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Unformatted text preview: Fang Shumin see Unlike the writers of the older generations, the younger authors in China tend to be known only through their work. We may suppose that Fang Shumin is a young writer from Hopei province, since that is where the stories in his 1964. collection. Lanterns in the Snow [from which ‘The Moon on a Frosty Morning” is takan are set. ‘The Moon on a Frosty Morning” reflects the acute struggles in the villages brought about by the bad harvest years of the early Igfios, when collective agriculture came under great strain but was finally saved by the determination of such peasants as Cassia in this story. It is also a sign of the times that a woman is shown as one of the village leaders, a sharp contrast with the passivity of the heroine in ‘Slaves” Mother”. The Moon on a Fro 1‘ Morning til" Cassia had just fed her one-ycar-olg baby and was covering her head with a towel to go to the fields, when her four-year—old son Shigour said to his granny, ‘Why are you making shoes for my father? Hc”s away.” ”I”m not making them for that spineless father of yours.” She rubbed the awl against her hair and thrust it hard and angrily through the sole of the shoe. ”I”m making them for your mother.” ‘But her feet are too small lbr those shoes,” Shigour protested solemnly. ‘Cut of the way, brat.” With Shigour driven away the old lady handed her daughter-in-law the black canvas shoes for which she had just finished making the sole. ‘Oh well,” she said, smiling till her eyes creased right up, ‘you can”t blame the boy. You”ve been so busy these last few months rushing all over the place through mud and water. No wonder these great boots aren”t proper women”s shoes. Try them on.” THE MUCH DH A FHflSTY MDHNIHE 221 Cassia tried on the new shoes and found that they fitted perfectly. Even she could not help laughing. Then she tucked a sickle in her belt and hurried off to the threshing- ground. The threshing-ground lay to the north of Bean Hamlet, as the village was called. It was bigger than last year, and heaped within new fencing in the middle of it were two huge mounds of bright red sorghum that had yet to be milled; the corn-cobs stacked in frames built of sorghum stalks gleamed in the autumn sun like a golden palace, and the piles of late millet were pushing at the fence round the threshing-floor, making it lean like an overhanging cliff. The rich li'agrancc of grain drifted across the threshing-floor. Although it was now late autumn and the light north-west wind blowing across the fields was reminding everyone that the cold season had begun, Cassia felt only warmth at the sight of the fine harvest on the floor as she cut off the sorghum tops with her sickle. Eyes sparkled as people returning to other counties from market passed the threshing-floor. They sighed with admira- tion and said, ”What a good harvest they”ve had in this team.” ‘Indeed,” somebody agreed awkwardly. ‘Looks even better than the Cherry Orchard Team we passed earlier.” ”A fat lot you know. They left the famous Cherry Orchard Team behind months ago.” “Which team is this then i”” asked the ill-informed man with anether sigh. ‘Bean Hamlet.” ‘At last. So this is the famous “poor Bean Hamlet””,” a voice said with a hoarse chuckle. ‘Thc paupers have managed a decent harvest this year—like a blind man catching an ecl.” This last remark stung Cassia as she worked. There was an explosion in her head as she flung a bundle of sorghum tops to the ground, flicked her short, untidy hair back and shot a furious glare at the hoarse, middle-aged man. He blushed in fear and embarrassment. She softened her expression, suddenly realising that she had no reason to lose her temper like an eighteen-year-old. A woman of thirty-two should he more tolerant; besides, she was deputy work-team leader. She waved 222 FANG EHUMIH tn the men in the read and smiled at them. ‘Are yen thirsty, fi‘iendsi” Take a rest en the threshing-Beer.” ‘Ne thanks,” ene ef them replied. ‘Leeks like a geed harvest yeu”ve had this year.” ”It certainly is,” she sheuted happily, stepping back with her streng legs. An eld man in a little felt hat jumped eff his grey denkey and creaked, ‘Hey, cemrade, Ceme here, cemrade.” A cheeky yeuth beside him whe was grinning all ever his face grabbed him and whispered: ‘Yen”re asking fer treuble, yen shameless eld devil. Yeu”re net en cemrade terms with her.” When Cassia heard this she ran tn the fence and said te the eld man, “N ever mind that nensense, uncle. Yen ge ahead and call me “cemrade” as held as yen please. What de yen want te say?” The eld man shifted the pench-sack en his sheulder befere relaning and letting himself reply. ‘I came threngh here en the way te market during the fleeds in July, and the eeeans ef water cevering the fields made me think that yen”d been washed ent again. After twe had years running I was sure yeu”d be geing hungry again this year. I”d never have dreamed yen ceuld get this geed a harvest.” Cassia waved her sickle and laughed, her eyebrews raised. ‘Yen can”t have been te market since then. Yen may have seen the fleeds, but yen didn't see hew we feught against them.” The eld man new apparently understeed everything. He teek eff his hat, nedded, jumped back en his denkey, and rede away. Cassia smiled as she watched them ge elf tewards the IGrand Canal ferry. The full evening snn cast a gelden light ever her tanned face. The beundless plain beyend the village and the fields ef green wheat sheets that eevered it gave her a feeling ef eapansc and excitement. At the same time she was a little depressed. She had wanted badly te tell these strangers whe did net knew the stery hew their village had feught against the fleed. But she must put all such ideas ent ef her head. Anyene weuld think that Bean Hamlet was net teugh enengh. As she gazed inte the distance deep in thenght she saw a trail efyellew dust rising frem the read behind the brick-kiln. She knew it came frem a rider and trembled as she realised that it must be Big Wn galleping at that speed. Just then she heard seme THE MDDH DN A FHDSW MDHNIHE 223 wemen en the threshing-finer crying eut, ‘It’s Big We,” I‘It”s him, it”s Big Wu.” Unable te think ef anything else she drepped her sickle and ran after the ether wemen and the children te- wards the read. Shielding her eyes with her right hand she made cut a chestnut herse pennding threngh the dust, and the bare- chested man astride it was indeed Big Wu, the team leader. ‘Big Wu.” She was waving and sheeting. The chestnut herse carried its rider tn the fence. The tall rider, a man in his ferties, dismeunted with a leap inte a cleud ef dust and put his hand en the herse”s back. ‘Have yen been impatient waiting fer me te eeme back? Ceme and take a leek at enr herse.” Cassia was the first te reach it. ”It”s a fine sturdy beast,” she said. ‘It”s kicking,” shented Big Wu, deliberately frightening the wemen and children se that they scattered like chickens. Cassia alenc stepped ferward and grabbed it by the mane. When it sheek its head vielently, she pinched its nestrils shut and ferced its meuth epen. ‘Be quiet, yen devil.” It whinnied, pawed the grennd, and then calmed dewn. ‘What did yen want te make it de that fer i” she said te Big Wu, adding, ‘Tell me quickly, hew eld is it 3”” ‘Sia. It”s a streng ene all right.” As she kneaded the herse”s back she cenld net held back her praises. ‘And such a glessy ceat. What breed is it i‘” ”It”s Mengelian—frem beyend the Great Wall.” ‘Geed.” Then she amtiensly asked, ”Have we benght her yet?” ”I paid en the nail and I”ve get the papers te preve it.” ‘Geed.” Cassia tugged at the reins as she said, ”Yesterday Ticdan and I built the stable, and last night Grandpa Baishun was chesen as steck-keeper. He”s se pleased he”s spent the merning ceeking and relling feed. I”ll take him aleng te be watered and fed. I”ve get the cart with iren-rimmed wheels ready at the granary deer te take the state grain, se yen”d better ge there and check the grain. New that we”vc get enr herse we must lead the cart temerrew merning, and I”m geing te drive it. After twe years en relief grain frem the gevernment eur team must be first te deliver.” 224 FANG SHUMIN ‘Fine, fine,’ Big Wu nut in. The take him ever tn Grandpa Baishun fer a feed, and I’ll be with yeu when Ilve eheelted the grain.’ just as they were abeut te mnve Big We suddenly re- membered semething. i*‘Classia," he shented. ‘Wait a mement. I’ve get geed news fer yea.” ‘I didn’t hear a magpie this merning,’1 she said, turning her head, ‘se I den”t see hew there ean be any geed news fer me.: it ‘Shigeur’s dad, year husband Waiai, is enming baek frem Cherry Orehard tenight.’ Gassia was shattered. This sudden news was like being hit en the head with a brink. Try as she did te eentrel the anger that surged up inside her she eeuld net help her thee turning pale and her veiee shaking as she replied, ‘Dnn’t yeu dare mentien his name. Our family is getting aleng very well witheut him.’ ‘Keep ynur temper, Gassia,’ said Big We. ‘Ifhe’s seen he was in the wrnng and is willing tn eeme baek yeu sheuld be ready tn help him. The return nf the predigal is semething te be pleased abnur.’ ‘Se am I eapeeted te send a bridal ehair with eight perters te feteh him i” Cassia asked indignantly. ‘lf he had the nerve te leave he ean have the nerve te sleep nut in the village’s reed beds.” ‘Hmm,’ said Big Wu. ‘Waiai wasn’t in that sert nf mend at all. When we met at the market he grabbed held nl' me and weuldn’t let me ge. And when he asked me abeut his mether, yeurself, and the twn kids, his eyes were red altheugh he is a grewn man.’ IIt’s nene ef his business,’ Cassia nut in, snunding as if she were gnashing her teeth. ‘We haven’t starved tn death.l ‘Listen,’ said Big Wu. ‘ “Waiai,” I said te him, “yeur wife has ehanged. These last menths she’s really been deing things. She’s a eandidate Party member and has been eleeted deputy team leader.” ' ‘Yeu seem tn have enjeyed gessiping with him, yeu eld gas- bag,‘ she interrupted again. ‘The best part ef the stery is still te eeme,’ grinned Big Wu. ‘I-Ie hung en te my hand until I said, “Let me ge, I’ve get te buy a herse fer the team.” Tears were pouring dnwn his eheeks, 1 A magpie is thnnght tn bring lnek in China. THE MDUH D” A FHGST‘I’ MUHMING 225 se I asked him if he wasn’t all right staying with his in—laws. "Den’t ask me abent that,” he said. “I’ve heard all the news frnm Bean Hamlet. If they’ll have me baek again I’ll. . . .” “What’ll yen de '3'” I asked him, and he started hewlin g. “Never mind, Waiai,” I said. “If yeu knew yeu've gene wrnng yeu shenld eeme bank and admit it; frem new nn yeu must ferge ahead with all the rest ef ns. I’ll bael; yeu up this time. ‘When will yen be eeming heme ?” His answer eame baek like a shet: H} "Tnnight . Cassia was sn angry that she stamped her feet and flung nut her arm. ‘I never signed any undertaking te have him. Even if he dees eeme I wen’t have him baek.’ ‘Oh well,” said Big 1Wu, still trying tn win her rnund, ‘yeu sheuld at least let him stay tenight. He’s eeming baek this evening, whether yeu let him stay en can be deeided later. After all, we ean‘t ignnre him new he’s turning ever a new leaf. Leek! The herse is eating Old Deng’s fenee. Take him away this mnmentl’ It was night by new. The nnrth-west wind that had been blewing aeress the plain had drepped, and the freaen stars shivered in the late autumn eeld. Cassia let the herse relieve itself, then watered it beside the well. Grandpa Baishun tethered it in its newly-built stable and fed it as earefnlly as if he were fingering ajewel. A mement later Big Wu was there, standing under the swinging hurrieane lamp and saying happily, ‘Mmm. That feed smells geed.l With a ned tn Grandpa Baishun he said te Cassia, ‘I’ve eheeked the state grain. The stuff in the saeks is all up te standard—first—rate stelT—se it ean be taken in first thing tnmerrew. When I’ve had a drink ef water I must be eff tn the river bend tn hear hew the labeurers frnm eur village are getting en with the eanal. Whieh ef the men sheuld take the earti" She stretehed eat her arm. ‘I teld yeu I was geing te drive, didn’t Ii” He shet a sideleng glanee at her and, seeing the determined way her eyebrews were raised, eenld enly smile. It wenld have been a waste ef time te say anything mere. She was a leng time settling in the new herse with Grandpa Baishun befere geing heme. As it was the end nf the lunar 225 FAME EHUMIM month there was not even a sliver of moon above the trees. She felt her way into the eourtyard and grimly remembered to wedge the gates shut by stinking a pole hard against them. In the house she heard her mother-in-law ask sleepily from the darkness, ‘Is that you baeki” Shall I light the lamp?” ‘No,’ Cassia replied quiekly. ‘Are the ehildren asleep? My are you still awake i” ‘I roeked them to sleep. Why did you have to make sueh a i noise shutting the gates? We haven”t used the date—wood pole for months, so why shut the gates with it tonight?” ‘I thought the wind would blow them open.” Tool,” the old woman went on, ”idiot. Didn”t you notiee that the wind had dropped ages ago i" Cassia did not want to tell her motherdin-law that Waiai was eoming baek that night in ease the news gave her a seizure and killed her. She elimbed on to the hang, but no matter whieh way she lay she eould not get to sleep. She gritted her teeth and hardened her heart, longing to hear him trying to foree the gates while she lay there on the hang and would not get up to open them. He eould freeze—he had asked for it. As she lay there her heart would start to pound at the slightest sound from the yard, but as she waited she heard no loud noise to follow. An evening injuly flashed before her eyes. That night when, with one eloud-burst following another, she had waded home from a team meeting through the floods, her feet heavy with mud, supporting herself with diflieulty on the vegetable-garden fenee. Just as she and her mother-in-law had been looking for a big spade in the shed they had heard squelehing footsteps in the yard. She had opened the door and said, ”Clh, you”re baek.” The stoeky Waiai had eome in and was wiping the mud oil” his feet while she lit the lamp and asked him, ‘Where”ve you been? We shouted ourselves hoarse trying to get you to the team meeting.” ”I went to Cherry Orehard,” he had said. ‘that a thing to do,” she had replied, flaring up. "You just don”t eare about the team”s erops. Big Wu”s been eleeted team leader and he”ll be a good one. He”s taken men and women from I "‘- 1.‘ -' mi 'I 1 I I . i I ' 1 I. THE MDDH DN A FHDSTY MDHMIHG 22? our village down to the river bend as fast as they ean go to drain the water out. But you had time to go and visit the ehildren”s granny. What do you mean by it at a time like this i”” “You want to know what I was doing?” said Waiai with a laugh. ‘I was negotiating. It”s all settled. Tomorrow the whole family moves to Cherry Orehard.” Cassia had been stunned. Ililihati' What did you say i” ‘What”s the point of thinking about nothing but work all the time? Can”t you see that this poverty-ridden hollow has been a frog pond for two years running? Even the team's donkey has starved to death. Now this year”s rains have drowned us again. There”s nothing to stay for. The sooner we find some dry land the better.” Cassia had realized at onee what he was thinking. ”Fright— ened of starving '3‘” she had said. "Want to sneak off, don”t you ?” Waiei had tilted his head to one side and replied, ‘Say what you like as long as you understand that tomorrow we”re shutting the plaee up and going, bedding and all. ‘Whob going?” she had asked. ‘All of us,” he had said. At this she had flared up and shouted furiously, “You ean elear off by yourself. You may have it all nieer worked out, but nobody”s going with you.” The stoeky Waiai had rushed forward and grabbed her. ‘Stay where you are. Where are you going with that spade?” ‘Get away from me,” Cassia had said, breaking away from him. ”I”m going to drain off the water and guard the dike with Big Wu. This is a erisis. I”ve got no time to waste talking to you.” Waiai had raised his hand, but Cassia had moved her spade instantly to parry it, sereaming l”Don”t toueh me. If you lay a finger on me you”ll get a dose of this.” With their quarrel the room had felt as hot as a kiln; gongs were being beaten outside to tell everyone to go to the dike at onee, the boy was erying, and the adults were shouting at eaeh other. It had been too mueh for the old woman, who released a torrent of abuse on him: ‘Worthless wreteh, evil son, get the hell out of here and eat and drink as well as you ean.” When Cassia had eome baek the next day from her work at the river she had tried to win him round, but he was so set in 223 FANG SHUMIN his twisted ideas that when she had finished he just replied, ‘The flood waters are here to stay. This dump won’t ever get rich. Are you coming with me or aren’t you?’ ’No,’ Cassia had said, steeling herself, ‘I won’t go.’ ’If you’re not coming that’s your lookout. Mother and Shigour are coming with me.’ The old lady had jabbcd her finger at his nose and said, ’You’re not going to take even a hair of any of us, not one hair.’ Red-faced and hoarse, Waisi had issued his last warning: I’lf'ery well ththl; don’t come if you don’t want to. But don’t expect me to be nice to you when you come begging from me in the autumn.’ This had made the old lady angrier than ever: ’If that’s how you’re going to talk to us you’d better clear out at once. G0 off and hatch your plans, my fine lad. There may not be much flesh on us but our bones are hard, really hard.’ Waizi had wrapped up his bedding and gone, his pipe be- tween his teeth. His last superior glance at them was deeply etched on Cassia’s mind. The thought of it still made her almost burst with indignation; she gave an involuntary and contemptuous snort. This woke her mother-in-law, who rolled over and asked: ’Are you cold?’ ’No, mother, I’m boiling hot.’ She tried as hard as she could to calm herself down as she lay there in the dark, her eyes wide open, struggling to drive away the image that flickered in front of them. But it hovered there more clearly than ever. She imagined him coming back and apologizing to her. She would tell him straight out that what he’d done had been completely wrong, and it had all been because he had not had confidence in the group and the people’s commune. . . . She fell into a dose. When she woke again a little later there was still no sound from the courtyard. ’He hasn’t come back,’ she thought. The crescent moon setting in the south-west was filtering its light through the window, and she could hear the first cock-crow of the morning. She could stay in bed no longer. The old lady leant over to her and said: ‘Why are you tossing and turning so i" . J .I: ,_ tr. THE MDDN ON A FFHZIST‘IIr MORNING 225 ‘Keep your voice down, mother.’ Cassia sat up smartly and felt for her clothes. ‘I’ve got to get up early to take the tax grain in.’ ‘You’ll be frozen right through this early in the morning,’ the old lady said, ’so mind you wear a jacket over your green tunic. I finished the soles of your new shoes last night and put them by your pillow. Have you found them?’ ’I’ve put them on,’ Cassia replied. ‘It’ll be a long, cold journey, so wait till I’ve boiled you some noodles and egg.’ ’No thanks.’ Cassia got down from the lung. ’1 must be on my way before the third cock-crow. I can get something to eat on my way through Zimu township.’ She groped lightly for her child’s head, kissed his lips, and went out. She felt the cold in the courtyard at once, pulling her warm hands straight away from the frozen window-sill and sucking in her breath. There had been a frost that night, the first since last winter, and the young crows perched in the locust tree in the yard were cheeping miserably. Some dead leaves, covered in white, were drifting to the ground. She looked up again at the golden crescent of the moon in the south- western sky and at the stars shimmering in the cold air, over- come with a warm feeling of pity. It had been the height of summer when Waisi left wearing only a thin shirt and trousers. He would choose the cold season to come back, the pig-headed fool. Well, if he wanted to come back he’d have to change his way of thinking. She regretted her anger of the previous night. He hadn’t come back, so she need not have blocked the gates so securely. She went over and worked the heavy date-wood pole loose. As she stepped through the gates all her courage could not stop her from gasping with fright: there was somebody squatting in the shadows outside. ’Who’s that?’ she called. The man did not look up. He stayed there with his arms clasping his shoulders and his head buried in them. There was no need to ask any questions. The faint moonlight was bright enough for her to see that it was Waizi. 29 Orteéar 1962 ...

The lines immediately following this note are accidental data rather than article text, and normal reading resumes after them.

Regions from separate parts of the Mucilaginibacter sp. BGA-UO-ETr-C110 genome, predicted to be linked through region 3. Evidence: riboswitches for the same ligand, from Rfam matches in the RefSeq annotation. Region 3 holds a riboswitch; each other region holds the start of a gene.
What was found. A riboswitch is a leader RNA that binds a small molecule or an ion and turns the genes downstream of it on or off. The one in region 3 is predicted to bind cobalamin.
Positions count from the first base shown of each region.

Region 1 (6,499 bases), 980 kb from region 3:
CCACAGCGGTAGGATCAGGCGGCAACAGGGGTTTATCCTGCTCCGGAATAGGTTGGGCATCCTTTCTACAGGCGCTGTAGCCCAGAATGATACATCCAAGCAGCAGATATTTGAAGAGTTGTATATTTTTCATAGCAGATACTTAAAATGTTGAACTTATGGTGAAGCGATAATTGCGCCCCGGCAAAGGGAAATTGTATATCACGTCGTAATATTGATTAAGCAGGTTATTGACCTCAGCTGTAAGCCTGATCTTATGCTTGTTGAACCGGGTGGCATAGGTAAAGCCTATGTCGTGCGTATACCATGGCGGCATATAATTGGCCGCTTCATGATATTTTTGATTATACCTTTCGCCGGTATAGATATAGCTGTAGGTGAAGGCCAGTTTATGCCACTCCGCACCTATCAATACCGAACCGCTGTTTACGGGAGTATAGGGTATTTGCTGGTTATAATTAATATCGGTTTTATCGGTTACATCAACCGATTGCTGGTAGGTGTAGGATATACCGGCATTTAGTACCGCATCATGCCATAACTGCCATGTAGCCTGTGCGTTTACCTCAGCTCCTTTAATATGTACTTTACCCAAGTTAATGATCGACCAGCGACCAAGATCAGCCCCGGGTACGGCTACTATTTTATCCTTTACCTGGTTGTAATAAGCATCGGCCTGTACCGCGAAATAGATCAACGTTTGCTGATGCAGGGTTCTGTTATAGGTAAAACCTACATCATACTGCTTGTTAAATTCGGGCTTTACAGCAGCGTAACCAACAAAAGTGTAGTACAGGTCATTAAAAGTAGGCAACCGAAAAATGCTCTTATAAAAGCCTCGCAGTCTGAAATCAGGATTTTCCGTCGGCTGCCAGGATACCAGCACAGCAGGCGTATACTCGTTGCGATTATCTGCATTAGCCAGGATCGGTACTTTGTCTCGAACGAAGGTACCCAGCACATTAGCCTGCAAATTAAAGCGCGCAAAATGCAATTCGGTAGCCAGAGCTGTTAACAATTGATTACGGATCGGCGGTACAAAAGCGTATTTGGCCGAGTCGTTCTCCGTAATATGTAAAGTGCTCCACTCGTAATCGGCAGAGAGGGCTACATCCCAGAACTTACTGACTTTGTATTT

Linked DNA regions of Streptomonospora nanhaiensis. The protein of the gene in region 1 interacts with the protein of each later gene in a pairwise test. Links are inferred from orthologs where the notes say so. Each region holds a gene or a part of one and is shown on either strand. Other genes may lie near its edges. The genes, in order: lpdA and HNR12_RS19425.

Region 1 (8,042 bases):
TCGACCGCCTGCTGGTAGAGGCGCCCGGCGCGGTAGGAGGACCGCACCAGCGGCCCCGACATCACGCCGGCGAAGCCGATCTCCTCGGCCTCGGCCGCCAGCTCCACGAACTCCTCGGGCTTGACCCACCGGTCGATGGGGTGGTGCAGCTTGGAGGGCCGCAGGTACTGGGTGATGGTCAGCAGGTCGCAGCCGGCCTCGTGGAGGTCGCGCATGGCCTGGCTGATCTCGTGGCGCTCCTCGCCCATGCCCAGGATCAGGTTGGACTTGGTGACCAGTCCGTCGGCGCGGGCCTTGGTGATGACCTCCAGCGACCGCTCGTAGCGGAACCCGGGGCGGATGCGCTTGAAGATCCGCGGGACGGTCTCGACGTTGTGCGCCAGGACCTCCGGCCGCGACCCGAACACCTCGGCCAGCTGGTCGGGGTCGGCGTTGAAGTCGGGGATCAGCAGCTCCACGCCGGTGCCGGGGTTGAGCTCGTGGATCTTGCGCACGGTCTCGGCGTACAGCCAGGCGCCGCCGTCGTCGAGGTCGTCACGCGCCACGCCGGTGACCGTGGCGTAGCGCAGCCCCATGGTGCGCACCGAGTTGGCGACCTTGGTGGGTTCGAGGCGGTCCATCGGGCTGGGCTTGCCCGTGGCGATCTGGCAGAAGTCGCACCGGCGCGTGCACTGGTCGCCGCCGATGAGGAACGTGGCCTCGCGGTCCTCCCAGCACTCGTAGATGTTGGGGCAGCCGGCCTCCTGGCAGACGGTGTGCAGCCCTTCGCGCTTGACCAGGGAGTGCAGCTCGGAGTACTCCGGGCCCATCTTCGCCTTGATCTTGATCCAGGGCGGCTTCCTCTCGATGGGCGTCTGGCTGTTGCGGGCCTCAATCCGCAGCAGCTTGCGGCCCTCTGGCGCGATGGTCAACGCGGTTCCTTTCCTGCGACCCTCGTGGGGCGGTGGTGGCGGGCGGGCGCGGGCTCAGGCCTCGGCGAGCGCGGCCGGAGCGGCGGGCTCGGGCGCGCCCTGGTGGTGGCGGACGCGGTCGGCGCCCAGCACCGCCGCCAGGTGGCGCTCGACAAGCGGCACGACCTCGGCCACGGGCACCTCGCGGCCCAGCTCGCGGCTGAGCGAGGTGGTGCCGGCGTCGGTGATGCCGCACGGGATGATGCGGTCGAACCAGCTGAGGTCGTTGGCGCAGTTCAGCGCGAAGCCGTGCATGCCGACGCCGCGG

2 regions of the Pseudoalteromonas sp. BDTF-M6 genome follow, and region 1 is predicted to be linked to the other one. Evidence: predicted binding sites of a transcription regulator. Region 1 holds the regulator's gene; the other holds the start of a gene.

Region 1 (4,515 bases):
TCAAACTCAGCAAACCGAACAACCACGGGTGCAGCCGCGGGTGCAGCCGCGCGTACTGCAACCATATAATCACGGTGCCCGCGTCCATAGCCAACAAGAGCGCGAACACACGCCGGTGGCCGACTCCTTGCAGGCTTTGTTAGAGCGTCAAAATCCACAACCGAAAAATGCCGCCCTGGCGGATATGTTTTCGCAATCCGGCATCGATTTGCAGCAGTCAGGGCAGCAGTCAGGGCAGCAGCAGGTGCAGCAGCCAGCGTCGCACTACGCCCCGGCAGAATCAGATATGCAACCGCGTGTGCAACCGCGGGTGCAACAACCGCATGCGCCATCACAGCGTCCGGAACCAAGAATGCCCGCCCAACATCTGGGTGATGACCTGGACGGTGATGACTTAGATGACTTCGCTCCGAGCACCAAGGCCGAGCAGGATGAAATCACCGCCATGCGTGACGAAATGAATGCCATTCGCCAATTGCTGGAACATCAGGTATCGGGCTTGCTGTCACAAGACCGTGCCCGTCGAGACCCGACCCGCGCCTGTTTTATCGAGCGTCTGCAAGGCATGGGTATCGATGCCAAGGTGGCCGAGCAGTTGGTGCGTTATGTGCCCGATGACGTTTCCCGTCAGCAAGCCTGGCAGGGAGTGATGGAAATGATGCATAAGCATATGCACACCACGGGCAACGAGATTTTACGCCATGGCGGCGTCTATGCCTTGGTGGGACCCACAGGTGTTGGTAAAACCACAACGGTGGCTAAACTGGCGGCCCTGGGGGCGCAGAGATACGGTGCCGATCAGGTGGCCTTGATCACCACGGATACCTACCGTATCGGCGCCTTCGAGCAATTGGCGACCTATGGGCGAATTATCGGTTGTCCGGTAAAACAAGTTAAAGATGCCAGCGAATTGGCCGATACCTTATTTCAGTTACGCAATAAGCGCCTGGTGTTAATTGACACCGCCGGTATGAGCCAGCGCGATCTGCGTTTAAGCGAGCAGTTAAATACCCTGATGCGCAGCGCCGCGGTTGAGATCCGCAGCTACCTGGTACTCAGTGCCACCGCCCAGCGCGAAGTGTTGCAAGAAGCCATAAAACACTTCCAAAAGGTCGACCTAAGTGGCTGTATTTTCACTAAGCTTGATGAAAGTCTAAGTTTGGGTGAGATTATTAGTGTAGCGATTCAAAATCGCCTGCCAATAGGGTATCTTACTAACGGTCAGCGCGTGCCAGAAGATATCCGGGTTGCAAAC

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This note was uploaded on 02/06/2012 for the course ASIAN 261 taught by Professor Kaldis during the Winter '11 term at University of Michigan.

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W7-Fang+Shumin-The+Moon+on+Frosty+Morning - Fang Shumin see...